The National Renewable Energy Program has set out aggressive targets on renewable energy development from 2011-2030, aiming to increase RE capacity to 15,304 megawatts by the year 2030.
We have the legal framework that provides the necessary policy mechanisms such as the Feed-in Tariff, Net Metering, Renewable Portfolio Standards, Green Energy Option, Renewable Energy Market, and other fiscal incentives such as income tax holiday.
There have been challenges, however, in our efforts to fast-track the development of our renewable energy resources more aggressively. Impacts on electricity pricing have been a major consideration among our regulators, particularly as we already have one of the highest electricity rates in the world.
But we take note of the DOE’s efforts on streamlining the Renewable Energy application process of service contracts. The agency has fast tracked the approval of pending service contracts by cutting the application process from two (2) years to forty-five (45) days. Though there had been a significant increase on renewable energy installations, RE only accounts for more than a third of the country’s total energy demand, thus, still not reaching its maximum potential. 
There are two compelling reasons for accelerating the development and utilization of renewable energy in the country – energy self-sufficiency and environmental sustainability.
Growth is difficult to imagine without energy; and energy that does not take into consideration the needs of future generations can only destroy and not build. Development, progress, and quality of life cannot be the exclusive domain of a few.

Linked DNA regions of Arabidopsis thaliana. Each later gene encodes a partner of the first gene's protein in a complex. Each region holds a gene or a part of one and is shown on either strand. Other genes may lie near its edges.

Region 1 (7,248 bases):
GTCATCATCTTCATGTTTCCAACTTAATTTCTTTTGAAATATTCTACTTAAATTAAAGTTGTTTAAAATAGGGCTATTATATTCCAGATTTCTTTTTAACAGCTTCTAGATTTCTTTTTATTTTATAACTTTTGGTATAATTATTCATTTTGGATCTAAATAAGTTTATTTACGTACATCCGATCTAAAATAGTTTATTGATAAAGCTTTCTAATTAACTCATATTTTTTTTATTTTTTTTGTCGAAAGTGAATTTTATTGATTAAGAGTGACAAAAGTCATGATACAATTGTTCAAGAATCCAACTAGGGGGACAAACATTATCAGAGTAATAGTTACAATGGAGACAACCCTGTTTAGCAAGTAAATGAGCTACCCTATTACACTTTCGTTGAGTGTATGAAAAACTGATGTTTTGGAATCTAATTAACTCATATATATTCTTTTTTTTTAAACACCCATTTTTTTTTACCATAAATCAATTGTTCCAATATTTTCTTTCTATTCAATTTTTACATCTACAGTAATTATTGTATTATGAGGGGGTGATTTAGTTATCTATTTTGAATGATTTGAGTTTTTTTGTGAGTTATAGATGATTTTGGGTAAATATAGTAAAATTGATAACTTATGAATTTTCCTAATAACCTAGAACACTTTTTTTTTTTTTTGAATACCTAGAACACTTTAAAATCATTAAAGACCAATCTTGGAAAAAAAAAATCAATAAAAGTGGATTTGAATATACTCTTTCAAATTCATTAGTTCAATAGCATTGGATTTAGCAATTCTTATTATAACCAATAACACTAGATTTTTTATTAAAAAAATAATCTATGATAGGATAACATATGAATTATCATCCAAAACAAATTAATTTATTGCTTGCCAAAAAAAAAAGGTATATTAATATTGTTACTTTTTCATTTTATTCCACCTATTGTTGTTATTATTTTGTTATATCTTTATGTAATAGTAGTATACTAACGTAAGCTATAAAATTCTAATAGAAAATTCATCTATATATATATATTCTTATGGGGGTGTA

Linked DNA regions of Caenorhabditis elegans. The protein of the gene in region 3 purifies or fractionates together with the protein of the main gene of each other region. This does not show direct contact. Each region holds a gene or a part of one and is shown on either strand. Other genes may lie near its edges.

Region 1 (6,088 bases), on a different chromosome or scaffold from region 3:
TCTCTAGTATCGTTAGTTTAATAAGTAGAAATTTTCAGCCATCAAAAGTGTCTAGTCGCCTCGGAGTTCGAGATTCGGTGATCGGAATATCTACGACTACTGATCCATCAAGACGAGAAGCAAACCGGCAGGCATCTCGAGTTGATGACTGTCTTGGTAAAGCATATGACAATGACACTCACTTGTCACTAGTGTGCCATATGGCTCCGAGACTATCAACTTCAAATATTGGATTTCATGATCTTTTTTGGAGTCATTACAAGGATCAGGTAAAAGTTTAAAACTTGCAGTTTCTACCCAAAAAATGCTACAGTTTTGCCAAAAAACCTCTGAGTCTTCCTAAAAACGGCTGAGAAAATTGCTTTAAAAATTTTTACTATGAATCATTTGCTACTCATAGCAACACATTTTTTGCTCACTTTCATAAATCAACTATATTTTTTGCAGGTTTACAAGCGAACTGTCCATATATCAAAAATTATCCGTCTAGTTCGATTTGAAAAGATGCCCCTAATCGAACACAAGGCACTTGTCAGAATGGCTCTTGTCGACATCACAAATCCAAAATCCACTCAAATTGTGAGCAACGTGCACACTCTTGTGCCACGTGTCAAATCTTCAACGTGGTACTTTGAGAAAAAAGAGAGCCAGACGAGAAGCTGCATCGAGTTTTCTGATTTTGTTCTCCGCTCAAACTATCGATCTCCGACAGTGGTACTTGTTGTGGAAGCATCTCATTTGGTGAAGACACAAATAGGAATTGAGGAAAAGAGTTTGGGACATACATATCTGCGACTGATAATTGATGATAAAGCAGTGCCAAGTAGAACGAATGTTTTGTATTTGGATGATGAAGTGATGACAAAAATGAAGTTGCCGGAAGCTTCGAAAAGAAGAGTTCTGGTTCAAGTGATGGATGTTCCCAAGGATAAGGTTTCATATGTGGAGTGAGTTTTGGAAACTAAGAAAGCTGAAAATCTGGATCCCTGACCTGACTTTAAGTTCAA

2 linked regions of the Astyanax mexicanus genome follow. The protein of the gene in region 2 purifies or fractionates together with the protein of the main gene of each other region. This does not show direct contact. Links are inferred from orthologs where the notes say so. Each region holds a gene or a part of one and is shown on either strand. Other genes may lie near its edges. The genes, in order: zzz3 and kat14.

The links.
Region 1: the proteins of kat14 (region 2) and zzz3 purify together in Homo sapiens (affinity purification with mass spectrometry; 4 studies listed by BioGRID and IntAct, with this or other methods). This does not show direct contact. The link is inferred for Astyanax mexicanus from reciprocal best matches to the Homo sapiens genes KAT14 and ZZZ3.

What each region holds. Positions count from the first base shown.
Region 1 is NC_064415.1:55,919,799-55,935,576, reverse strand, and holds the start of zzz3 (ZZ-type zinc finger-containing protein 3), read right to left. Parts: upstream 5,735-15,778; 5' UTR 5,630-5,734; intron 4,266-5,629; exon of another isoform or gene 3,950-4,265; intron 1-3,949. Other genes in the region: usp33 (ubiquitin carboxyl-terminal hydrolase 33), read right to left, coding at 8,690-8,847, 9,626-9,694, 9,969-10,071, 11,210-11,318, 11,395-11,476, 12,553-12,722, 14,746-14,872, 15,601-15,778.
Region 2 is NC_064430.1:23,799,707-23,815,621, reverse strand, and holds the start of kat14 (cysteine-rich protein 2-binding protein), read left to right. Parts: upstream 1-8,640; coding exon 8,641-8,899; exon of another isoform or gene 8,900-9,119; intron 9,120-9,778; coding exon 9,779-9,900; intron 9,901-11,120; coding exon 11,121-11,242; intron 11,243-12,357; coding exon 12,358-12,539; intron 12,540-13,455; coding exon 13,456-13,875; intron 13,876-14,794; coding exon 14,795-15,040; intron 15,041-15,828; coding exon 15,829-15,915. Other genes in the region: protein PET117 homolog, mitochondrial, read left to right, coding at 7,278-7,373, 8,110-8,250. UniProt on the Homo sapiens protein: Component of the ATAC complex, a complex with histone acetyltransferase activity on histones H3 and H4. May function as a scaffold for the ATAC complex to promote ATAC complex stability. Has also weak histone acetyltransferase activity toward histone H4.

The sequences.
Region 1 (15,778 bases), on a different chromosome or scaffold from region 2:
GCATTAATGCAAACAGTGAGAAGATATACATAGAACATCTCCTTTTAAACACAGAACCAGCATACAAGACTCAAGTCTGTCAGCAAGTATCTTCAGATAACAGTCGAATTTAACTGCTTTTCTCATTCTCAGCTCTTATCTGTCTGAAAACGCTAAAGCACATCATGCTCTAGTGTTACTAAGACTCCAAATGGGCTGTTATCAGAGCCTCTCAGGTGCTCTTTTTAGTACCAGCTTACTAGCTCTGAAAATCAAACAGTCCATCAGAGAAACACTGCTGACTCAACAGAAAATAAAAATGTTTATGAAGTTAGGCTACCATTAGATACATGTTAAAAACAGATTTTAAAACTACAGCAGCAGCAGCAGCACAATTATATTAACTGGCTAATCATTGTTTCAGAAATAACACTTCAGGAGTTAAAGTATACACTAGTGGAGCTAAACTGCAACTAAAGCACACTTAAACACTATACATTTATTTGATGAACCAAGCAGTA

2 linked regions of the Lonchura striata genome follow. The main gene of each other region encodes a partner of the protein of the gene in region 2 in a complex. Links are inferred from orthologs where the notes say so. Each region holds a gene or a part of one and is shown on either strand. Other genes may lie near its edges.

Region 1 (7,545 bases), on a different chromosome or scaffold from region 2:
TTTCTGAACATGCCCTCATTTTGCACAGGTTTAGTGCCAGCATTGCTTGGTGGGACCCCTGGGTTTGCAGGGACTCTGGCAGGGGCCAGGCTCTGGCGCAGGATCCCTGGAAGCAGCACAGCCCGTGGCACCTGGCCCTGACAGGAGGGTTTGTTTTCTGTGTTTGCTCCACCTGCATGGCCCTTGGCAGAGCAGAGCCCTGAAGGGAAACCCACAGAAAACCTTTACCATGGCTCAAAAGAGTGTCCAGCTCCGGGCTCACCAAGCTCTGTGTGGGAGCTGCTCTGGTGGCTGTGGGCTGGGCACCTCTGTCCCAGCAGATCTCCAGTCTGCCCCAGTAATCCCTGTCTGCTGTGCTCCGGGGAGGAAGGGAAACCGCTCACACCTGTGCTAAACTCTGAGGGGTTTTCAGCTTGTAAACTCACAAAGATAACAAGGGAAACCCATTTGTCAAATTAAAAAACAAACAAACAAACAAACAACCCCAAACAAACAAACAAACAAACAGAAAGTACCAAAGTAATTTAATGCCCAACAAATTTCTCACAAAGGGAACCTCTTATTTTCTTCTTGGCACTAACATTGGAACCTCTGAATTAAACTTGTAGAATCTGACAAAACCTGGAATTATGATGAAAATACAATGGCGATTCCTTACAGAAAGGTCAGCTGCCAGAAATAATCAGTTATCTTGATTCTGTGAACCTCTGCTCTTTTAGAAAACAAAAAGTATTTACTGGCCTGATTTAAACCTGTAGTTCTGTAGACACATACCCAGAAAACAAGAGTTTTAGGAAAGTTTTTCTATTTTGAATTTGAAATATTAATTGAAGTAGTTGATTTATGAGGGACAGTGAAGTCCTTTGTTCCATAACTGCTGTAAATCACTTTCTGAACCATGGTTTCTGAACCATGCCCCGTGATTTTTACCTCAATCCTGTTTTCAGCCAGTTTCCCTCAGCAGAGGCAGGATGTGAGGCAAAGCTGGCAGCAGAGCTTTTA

Inclusive growth begins with making basic services available to all. Fostering the participation of micro, small, and medium enterprises in the regional and global markets, much less in the domestic supply chain, will not happen unless energy access is guaranteed to everyone.
With the onset of technological innovations in energy, achieving universal access to clean energy technologies is within reach. As I have mentioned earlier, estimates indicate that we have more than 200,000 megawatts of untapped renewable energy capacity. Failure to develop these capacities would be unforgivable.
The government needs to focus on promoting the growth of the low-carbon economy as a means to create jobs and curb carbon emissions.
Other countries are already gaining jobs and riches from renewables. In Europe, 650,000 jobs have been created in the renewable energy sector. The US employs 75,000 citizens in the wind industry and more than 100,000 in the solar industry.
It has been found that renewables, as opposed to fossil fuel industries such as coal, often produce higher-value, better paying, cleaner, healthier jobs. With hundreds of thousands of untapped renewable energy resources and the legal framework to develop RE in the Philippines, renewable energy is sure to create thousands of good jobs for Filipinos.
Moreover, renewable energy is recognized as a long-term solution to the global effort to avert climate change. It could help mitigate the environmental impacts of our expanding energy use. But at the same time, the energy sector must be climate-proof. This is crucial for the Philippines, which is among the top five countries most vulnerable to climate impacts and natural hazards.
The energy infrastructure system receives the brunt of disaster impacts. This results in disruptions in businesses and in the delivery of services.